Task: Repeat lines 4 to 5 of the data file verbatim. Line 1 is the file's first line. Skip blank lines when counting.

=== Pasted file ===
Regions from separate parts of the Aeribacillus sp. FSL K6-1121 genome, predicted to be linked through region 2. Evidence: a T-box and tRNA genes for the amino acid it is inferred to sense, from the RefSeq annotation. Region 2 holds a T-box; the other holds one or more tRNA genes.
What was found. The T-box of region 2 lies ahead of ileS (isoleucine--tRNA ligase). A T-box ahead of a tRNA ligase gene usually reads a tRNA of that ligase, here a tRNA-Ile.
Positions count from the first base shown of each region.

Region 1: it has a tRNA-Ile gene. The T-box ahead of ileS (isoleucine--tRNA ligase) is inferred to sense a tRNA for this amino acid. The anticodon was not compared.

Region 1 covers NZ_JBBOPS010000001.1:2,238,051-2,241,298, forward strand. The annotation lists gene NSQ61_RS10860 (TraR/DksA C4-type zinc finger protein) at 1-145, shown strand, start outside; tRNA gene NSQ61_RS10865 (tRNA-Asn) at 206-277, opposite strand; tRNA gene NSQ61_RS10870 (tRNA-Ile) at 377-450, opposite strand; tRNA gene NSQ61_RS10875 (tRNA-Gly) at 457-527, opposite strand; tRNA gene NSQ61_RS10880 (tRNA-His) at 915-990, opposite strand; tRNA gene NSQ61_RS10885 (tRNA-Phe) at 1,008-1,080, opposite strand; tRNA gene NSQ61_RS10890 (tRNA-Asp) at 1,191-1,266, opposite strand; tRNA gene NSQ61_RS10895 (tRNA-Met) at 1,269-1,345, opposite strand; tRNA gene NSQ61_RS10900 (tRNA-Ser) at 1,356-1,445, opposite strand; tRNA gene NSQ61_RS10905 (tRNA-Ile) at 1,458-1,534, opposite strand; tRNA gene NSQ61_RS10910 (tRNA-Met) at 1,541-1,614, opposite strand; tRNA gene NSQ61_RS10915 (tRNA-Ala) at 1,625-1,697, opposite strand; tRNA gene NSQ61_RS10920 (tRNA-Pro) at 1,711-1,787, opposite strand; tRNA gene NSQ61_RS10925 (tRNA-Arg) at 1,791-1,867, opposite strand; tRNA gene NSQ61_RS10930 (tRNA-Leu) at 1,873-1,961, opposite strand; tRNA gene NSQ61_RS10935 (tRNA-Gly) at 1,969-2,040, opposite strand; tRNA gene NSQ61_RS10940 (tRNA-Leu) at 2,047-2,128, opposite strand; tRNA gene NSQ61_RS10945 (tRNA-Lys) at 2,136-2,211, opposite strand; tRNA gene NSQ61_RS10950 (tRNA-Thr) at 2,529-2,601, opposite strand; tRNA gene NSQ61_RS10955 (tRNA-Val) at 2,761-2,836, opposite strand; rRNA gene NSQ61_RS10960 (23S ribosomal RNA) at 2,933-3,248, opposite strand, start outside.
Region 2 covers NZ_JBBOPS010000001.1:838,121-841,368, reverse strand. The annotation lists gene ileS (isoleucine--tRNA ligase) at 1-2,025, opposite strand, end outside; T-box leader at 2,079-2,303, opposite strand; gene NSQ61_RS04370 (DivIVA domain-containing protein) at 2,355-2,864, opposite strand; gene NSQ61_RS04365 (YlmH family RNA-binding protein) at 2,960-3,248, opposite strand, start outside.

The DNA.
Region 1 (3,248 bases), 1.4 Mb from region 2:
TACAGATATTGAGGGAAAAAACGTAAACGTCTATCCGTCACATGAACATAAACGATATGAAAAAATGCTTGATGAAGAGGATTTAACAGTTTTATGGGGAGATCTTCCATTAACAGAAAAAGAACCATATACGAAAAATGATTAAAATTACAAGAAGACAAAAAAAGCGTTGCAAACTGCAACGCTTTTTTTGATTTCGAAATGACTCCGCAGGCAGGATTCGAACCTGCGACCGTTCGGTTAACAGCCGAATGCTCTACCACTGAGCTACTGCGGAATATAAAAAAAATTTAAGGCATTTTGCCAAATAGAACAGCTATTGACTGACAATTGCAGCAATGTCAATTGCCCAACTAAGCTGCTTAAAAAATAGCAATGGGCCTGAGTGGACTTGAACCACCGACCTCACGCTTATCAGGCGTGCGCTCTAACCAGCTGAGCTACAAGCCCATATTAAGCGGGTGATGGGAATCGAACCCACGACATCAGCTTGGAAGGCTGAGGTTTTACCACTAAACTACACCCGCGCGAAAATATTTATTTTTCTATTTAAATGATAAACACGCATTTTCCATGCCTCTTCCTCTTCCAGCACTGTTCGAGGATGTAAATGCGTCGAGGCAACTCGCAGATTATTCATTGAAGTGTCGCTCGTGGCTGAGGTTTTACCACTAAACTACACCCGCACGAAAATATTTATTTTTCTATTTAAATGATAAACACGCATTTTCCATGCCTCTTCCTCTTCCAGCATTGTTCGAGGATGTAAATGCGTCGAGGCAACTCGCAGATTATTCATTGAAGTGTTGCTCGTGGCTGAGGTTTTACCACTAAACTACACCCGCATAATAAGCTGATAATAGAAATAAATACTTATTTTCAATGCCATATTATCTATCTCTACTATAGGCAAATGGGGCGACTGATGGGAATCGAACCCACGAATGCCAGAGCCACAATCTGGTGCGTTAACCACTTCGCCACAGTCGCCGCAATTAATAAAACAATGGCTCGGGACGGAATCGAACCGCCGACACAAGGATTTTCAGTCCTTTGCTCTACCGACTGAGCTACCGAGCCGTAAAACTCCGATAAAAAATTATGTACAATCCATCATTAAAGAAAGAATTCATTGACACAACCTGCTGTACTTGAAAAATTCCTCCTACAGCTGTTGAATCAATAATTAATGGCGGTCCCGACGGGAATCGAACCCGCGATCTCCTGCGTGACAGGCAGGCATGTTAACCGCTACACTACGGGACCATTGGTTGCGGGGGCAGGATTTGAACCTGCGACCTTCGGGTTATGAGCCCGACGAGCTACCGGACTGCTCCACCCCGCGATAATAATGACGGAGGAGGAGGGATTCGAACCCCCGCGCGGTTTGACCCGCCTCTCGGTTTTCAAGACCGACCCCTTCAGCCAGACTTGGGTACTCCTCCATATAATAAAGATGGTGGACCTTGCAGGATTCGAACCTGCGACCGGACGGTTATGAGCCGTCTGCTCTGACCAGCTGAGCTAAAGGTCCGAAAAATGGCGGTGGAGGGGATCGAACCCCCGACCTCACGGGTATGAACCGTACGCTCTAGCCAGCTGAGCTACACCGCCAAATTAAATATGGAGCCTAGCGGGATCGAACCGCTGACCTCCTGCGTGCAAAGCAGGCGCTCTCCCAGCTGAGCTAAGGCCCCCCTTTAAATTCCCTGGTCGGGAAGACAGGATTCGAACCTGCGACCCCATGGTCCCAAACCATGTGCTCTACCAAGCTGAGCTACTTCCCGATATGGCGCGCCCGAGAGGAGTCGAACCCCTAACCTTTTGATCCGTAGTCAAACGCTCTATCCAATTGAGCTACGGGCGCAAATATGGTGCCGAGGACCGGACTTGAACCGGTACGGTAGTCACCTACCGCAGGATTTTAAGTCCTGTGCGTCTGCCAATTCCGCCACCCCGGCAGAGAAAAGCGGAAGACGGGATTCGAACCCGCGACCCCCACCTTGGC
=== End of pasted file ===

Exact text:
Region 1: it has a tRNA-Ile gene. The T-box ahead of ileS (isoleucine--tRNA ligase) is inferred to sense a tRNA for this amino acid. The anticodon was not compared.

Region 1 covers NZ_JBBOPS010000001.1:2,238,051-2,241,298, forward strand. The annotation lists gene NSQ61_RS10860 (TraR/DksA C4-type zinc finger protein) at 1-145, shown strand, start outside; tRNA gene NSQ61_RS10865 (tRNA-Asn) at 206-277, opposite strand; tRNA gene NSQ61_RS10870 (tRNA-Ile) at 377-450, opposite strand; tRNA gene NSQ61_RS10875 (tRNA-Gly) at 457-527, opposite strand; tRNA gene NSQ61_RS10880 (tRNA-His) at 915-990, opposite strand; tRNA gene NSQ61_RS10885 (tRNA-Phe) at 1,008-1,080, opposite strand; tRNA gene NSQ61_RS10890 (tRNA-Asp) at 1,191-1,266, opposite strand; tRNA gene NSQ61_RS10895 (tRNA-Met) at 1,269-1,345, opposite strand; tRNA gene NSQ61_RS10900 (tRNA-Ser) at 1,356-1,445, opposite strand; tRNA gene NSQ61_RS10905 (tRNA-Ile) at 1,458-1,534, opposite strand; tRNA gene NSQ61_RS10910 (tRNA-Met) at 1,541-1,614, opposite strand; tRNA gene NSQ61_RS10915 (tRNA-Ala) at 1,625-1,697, opposite strand; tRNA gene NSQ61_RS10920 (tRNA-Pro) at 1,711-1,787, opposite strand; tRNA gene NSQ61_RS10925 (tRNA-Arg) at 1,791-1,867, opposite strand; tRNA gene NSQ61_RS10930 (tRNA-Leu) at 1,873-1,961, opposite strand; tRNA gene NSQ61_RS10935 (tRNA-Gly) at 1,969-2,040, opposite strand; tRNA gene NSQ61_RS10940 (tRNA-Leu) at 2,047-2,128, opposite strand; tRNA gene NSQ61_RS10945 (tRNA-Lys) at 2,136-2,211, opposite strand; tRNA gene NSQ61_RS10950 (tRNA-Thr) at 2,529-2,601, opposite strand; tRNA gene NSQ61_RS10955 (tRNA-Val) at 2,761-2,836, opposite strand; rRNA gene NSQ61_RS10960 (23S ribosomal RNA) at 2,933-3,248, opposite strand, start outside.